For international set-jetters Hawaii is the perfect location.

Indiana Jones racing for cover, dinosaurs rampaging in "Jurassic Park," Elvis Presley crooning to his bride -- the Hawaiian island of Kauai has offered the ultimate exotic backdrop in more than 70 Hollywood movies.

As the tourist industry enjoys a boom in bookings inspired by movie and TV locations -- a phenomenon known as set-jetting -- Hawaii is celluloid nirvana for besotted film fans.

It gives them a chance to mix reality with illusion as they tour sites made famous in a string of movie classics -- as well as such forgettable stinkers as "She Gods of Shark Reef."

With its tropical forests, volcanic landscapes, picture-postcard beaches and idyllic waterfalls, Kauai represents just about anywhere as an all-purpose cinematic backdrop.

The island stood in for Congo in "Outbreak," for Australia in "The Thorn Birds," for the Caribbean in "The Man With the Golden Gun" and Vietnam in "Uncommon Valor."

The hit TV series "Lost" is shot on the Hawaiian island of Oahu, and the state pulled in a record $161 million in production revenue last year, nearly twice 2003's $84 million.

Even nature has given Hollywood a helping hand.

Steven Spielberg was filming "Jurassic Park" when Hurricane Iniki hit Kauai in 1992.

So the director took to the roof of his hotel with a cameraman to get footage of wind-whipped waves crashing over the Nawilili breakwater. The clips made it into the movie.

Hurricane Iniki ravaged another hotel, which was immortalized by Elvis Presley in "Blue Hawaii."

Today, despite its decrepitude, drained pool and dried-up fountains, the abandoned Coco Palms Hotel is starring all over again in Hawaii Movie Tours, enjoying new fame thanks to the boom in global set-jetting.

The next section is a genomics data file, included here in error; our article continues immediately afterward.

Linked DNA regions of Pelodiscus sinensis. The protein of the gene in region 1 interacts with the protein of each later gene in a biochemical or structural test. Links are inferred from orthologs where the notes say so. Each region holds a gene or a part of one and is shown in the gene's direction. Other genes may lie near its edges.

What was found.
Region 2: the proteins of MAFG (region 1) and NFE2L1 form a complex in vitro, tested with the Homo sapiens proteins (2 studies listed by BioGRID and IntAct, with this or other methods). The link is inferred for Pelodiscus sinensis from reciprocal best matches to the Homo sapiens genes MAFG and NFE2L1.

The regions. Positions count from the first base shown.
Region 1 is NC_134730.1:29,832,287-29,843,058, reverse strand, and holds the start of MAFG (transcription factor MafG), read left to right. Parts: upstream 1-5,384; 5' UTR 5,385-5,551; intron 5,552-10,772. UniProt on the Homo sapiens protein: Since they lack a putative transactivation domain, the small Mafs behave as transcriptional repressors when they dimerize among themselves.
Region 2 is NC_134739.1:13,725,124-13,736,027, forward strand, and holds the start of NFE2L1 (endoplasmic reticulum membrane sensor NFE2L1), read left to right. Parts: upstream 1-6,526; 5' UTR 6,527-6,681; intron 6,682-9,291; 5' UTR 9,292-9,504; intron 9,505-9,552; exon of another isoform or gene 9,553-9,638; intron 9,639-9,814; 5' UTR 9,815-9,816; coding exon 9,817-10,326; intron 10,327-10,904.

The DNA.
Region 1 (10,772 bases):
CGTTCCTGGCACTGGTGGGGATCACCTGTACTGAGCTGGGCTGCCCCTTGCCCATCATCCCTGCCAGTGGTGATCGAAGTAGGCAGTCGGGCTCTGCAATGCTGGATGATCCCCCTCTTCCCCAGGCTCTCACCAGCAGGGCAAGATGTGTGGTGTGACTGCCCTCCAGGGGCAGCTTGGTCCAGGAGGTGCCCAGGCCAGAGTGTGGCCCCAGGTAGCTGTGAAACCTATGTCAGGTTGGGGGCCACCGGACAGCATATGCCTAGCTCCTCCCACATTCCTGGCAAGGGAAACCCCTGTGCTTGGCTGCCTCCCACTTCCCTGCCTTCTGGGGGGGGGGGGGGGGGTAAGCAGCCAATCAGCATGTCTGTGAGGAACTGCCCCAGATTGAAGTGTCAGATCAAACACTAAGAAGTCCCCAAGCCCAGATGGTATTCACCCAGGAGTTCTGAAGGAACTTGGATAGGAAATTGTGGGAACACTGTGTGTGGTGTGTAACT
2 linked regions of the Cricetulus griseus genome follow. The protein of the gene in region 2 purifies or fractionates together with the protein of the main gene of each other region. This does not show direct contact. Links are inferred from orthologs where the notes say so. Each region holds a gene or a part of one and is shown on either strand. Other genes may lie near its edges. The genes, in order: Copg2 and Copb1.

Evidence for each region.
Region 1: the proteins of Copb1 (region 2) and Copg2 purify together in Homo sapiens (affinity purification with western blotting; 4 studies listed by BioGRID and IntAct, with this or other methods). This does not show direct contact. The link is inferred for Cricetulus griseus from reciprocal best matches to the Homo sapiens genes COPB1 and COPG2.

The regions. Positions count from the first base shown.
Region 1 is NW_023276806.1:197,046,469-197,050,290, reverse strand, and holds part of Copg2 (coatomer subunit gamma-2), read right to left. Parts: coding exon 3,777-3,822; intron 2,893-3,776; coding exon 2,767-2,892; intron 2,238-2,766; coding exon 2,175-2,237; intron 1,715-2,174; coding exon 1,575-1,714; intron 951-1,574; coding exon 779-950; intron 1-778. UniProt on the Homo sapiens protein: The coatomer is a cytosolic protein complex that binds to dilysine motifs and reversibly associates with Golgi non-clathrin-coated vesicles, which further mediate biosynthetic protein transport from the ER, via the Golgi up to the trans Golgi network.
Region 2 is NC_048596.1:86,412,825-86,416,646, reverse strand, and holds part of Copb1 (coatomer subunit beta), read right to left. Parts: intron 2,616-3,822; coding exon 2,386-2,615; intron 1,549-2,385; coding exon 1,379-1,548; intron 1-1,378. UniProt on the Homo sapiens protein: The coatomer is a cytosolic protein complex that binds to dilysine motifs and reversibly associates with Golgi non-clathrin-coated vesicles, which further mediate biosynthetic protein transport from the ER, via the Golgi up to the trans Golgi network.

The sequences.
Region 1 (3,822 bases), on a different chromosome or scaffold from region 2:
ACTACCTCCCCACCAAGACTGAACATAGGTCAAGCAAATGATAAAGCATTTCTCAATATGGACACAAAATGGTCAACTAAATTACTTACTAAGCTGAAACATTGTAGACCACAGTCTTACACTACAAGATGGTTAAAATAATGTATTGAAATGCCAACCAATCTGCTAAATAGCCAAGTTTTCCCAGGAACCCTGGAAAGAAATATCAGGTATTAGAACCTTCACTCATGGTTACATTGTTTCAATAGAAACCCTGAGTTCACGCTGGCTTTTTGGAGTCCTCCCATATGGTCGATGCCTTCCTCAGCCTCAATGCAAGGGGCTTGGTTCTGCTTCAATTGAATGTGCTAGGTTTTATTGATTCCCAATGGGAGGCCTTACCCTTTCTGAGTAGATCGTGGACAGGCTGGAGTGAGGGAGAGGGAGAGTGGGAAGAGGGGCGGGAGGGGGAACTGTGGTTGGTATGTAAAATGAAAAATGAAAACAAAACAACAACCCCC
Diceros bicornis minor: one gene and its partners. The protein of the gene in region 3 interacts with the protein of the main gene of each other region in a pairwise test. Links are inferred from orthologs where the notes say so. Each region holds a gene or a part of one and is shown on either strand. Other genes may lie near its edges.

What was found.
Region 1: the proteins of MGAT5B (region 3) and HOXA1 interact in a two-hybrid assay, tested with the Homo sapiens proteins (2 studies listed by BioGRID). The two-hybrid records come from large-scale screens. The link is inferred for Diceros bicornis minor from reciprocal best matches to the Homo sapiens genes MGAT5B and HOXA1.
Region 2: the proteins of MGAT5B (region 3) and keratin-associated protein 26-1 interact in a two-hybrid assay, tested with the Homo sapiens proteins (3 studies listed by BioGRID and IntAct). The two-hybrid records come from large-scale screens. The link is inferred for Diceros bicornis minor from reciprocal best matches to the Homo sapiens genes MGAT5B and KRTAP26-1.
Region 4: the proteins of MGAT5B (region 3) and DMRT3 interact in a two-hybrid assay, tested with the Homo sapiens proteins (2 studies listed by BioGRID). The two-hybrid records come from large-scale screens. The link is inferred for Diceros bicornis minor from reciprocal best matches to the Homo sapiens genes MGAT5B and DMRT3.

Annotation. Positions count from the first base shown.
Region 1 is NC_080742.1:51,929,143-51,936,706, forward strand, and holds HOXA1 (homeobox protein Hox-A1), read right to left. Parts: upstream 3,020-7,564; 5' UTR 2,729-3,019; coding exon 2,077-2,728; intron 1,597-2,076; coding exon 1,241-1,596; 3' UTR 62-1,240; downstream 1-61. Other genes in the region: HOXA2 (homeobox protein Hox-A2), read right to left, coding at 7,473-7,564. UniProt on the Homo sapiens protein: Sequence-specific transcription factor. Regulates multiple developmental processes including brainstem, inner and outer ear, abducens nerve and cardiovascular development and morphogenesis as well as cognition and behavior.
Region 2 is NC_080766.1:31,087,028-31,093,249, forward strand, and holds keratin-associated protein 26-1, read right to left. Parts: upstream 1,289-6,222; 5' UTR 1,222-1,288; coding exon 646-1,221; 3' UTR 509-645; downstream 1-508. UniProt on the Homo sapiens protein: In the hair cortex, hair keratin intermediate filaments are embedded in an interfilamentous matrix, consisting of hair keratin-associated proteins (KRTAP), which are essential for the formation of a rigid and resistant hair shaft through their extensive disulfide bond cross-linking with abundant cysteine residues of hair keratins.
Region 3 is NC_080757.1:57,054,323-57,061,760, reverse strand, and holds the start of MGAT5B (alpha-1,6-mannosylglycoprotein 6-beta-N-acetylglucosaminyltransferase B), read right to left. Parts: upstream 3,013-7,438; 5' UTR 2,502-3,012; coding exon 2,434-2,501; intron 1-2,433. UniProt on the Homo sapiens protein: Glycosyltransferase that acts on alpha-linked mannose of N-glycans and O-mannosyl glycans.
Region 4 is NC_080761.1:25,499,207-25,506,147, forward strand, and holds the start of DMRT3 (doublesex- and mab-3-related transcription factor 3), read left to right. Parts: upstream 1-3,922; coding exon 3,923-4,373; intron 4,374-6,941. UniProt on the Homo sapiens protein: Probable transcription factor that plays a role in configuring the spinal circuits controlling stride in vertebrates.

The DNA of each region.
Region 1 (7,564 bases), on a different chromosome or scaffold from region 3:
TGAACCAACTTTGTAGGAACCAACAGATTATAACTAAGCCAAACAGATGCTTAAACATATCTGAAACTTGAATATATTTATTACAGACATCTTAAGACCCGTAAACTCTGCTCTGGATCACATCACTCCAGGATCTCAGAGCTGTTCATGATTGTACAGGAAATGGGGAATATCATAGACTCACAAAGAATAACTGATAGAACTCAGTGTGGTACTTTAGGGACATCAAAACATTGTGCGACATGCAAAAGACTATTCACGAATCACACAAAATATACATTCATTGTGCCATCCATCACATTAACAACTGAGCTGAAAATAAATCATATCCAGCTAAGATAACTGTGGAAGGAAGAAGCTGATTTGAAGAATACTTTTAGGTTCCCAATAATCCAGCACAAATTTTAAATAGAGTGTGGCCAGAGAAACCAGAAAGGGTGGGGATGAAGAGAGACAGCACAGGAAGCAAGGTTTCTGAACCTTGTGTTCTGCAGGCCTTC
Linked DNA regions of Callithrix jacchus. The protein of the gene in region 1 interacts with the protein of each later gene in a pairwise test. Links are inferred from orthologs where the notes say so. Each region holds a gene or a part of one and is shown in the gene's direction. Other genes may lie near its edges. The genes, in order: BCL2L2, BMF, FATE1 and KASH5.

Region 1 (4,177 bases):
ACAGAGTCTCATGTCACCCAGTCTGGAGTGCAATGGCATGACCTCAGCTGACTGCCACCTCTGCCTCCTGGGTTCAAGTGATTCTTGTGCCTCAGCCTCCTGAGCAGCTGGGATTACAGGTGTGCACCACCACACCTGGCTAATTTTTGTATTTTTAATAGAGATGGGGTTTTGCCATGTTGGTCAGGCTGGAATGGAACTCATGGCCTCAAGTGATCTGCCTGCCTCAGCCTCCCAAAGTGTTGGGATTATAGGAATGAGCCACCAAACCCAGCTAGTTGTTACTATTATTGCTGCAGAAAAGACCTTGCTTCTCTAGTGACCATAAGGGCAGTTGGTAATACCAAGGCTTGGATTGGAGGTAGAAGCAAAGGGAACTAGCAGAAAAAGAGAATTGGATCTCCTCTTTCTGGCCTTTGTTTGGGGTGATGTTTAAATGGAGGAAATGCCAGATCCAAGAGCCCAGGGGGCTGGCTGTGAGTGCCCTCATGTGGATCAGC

As Hollywood-themed tours have taken off, movie fans have been flocking to New Zealand to lap up the spectacular backdrops used in "The Lord of the Rings" trilogy.

The New Zealand government even appointed a minister to boost tourism following the movies' success.

Hawaii Movie Tours, created in 1996 when its tours centered on the "Jurassic Park" locations, is now a thriving business that offers everything from "Blue Hawaii" locations to "South Pacific" singalongs on the beach where Mitzi Gaynor washed that man right out of her hair.

"At first we put all our eggs in the 'Jurassic Park' basket and that was a big mistake. Elvis is now a big draw and very popular. And everyone loves 'South Pacific,' " Movie Tours President Bob Jasper said.

With a fleet of tour vans and off-road vehicles combining with a helicopter to take fans to the more isolated locations, the tours sate the appetite of even the most fervent film lover.

Fans are shown Sensurround film clips of the scenes in their van and then pitched into the blinding sunshine to see the locations.

The tours take up to 2,000 people a month around the island and Jasper told Reuters: "It is growing all the time. We don't have enough vehicles to keep up with demand."

"We have had Hollywood production people going out on our tours and Hollywood writers from the studios. But the actors are kind of jaded and don't want to see movie sets on their time off," he said.

From the start, the company decided not to visit the homes of movie stars on Hawaii, a decision appreciated by the Hollywood studios, which have advertised the location tours in joint promotions.

"We have even invited stars on private tours, but nobody has nibbled. We offered [James Bond star] Pierce Brosnan a nice free trip, but he is so private and declined our offer," Jasper said.

Canada has proved a major location magnet for Hollywood studios, but Hawaii is holding its own in the exotic-background market. And Tinseltown enjoys the familiar.

"There is no language barrier, no monetary barrier," Jasper said. "We have no snakes here. There is a government they are used to working with. We have the look, we have the weather.

"We can even look like the flat island of Bermuda if you shoot at a low angle to avoid the mountains in the background."

On the tours, movie fans from the United States, Australia, Japan and Britain always enjoy a good singalong.

"People certainly seem very willing to sing. 'South Pacific' was such a huge hit, and a lot of our clients grew up with it," Jasper said.

"We hand out the words and they see it on-screen on the TV monitors in our vans. They just love to sing along to 'There Ain't Nothing Like a Dame.' "

A couple watches the sunrise in Hawaii, a popular destination among "set-jetters," or those whose vacations are inspired by movie and television locations.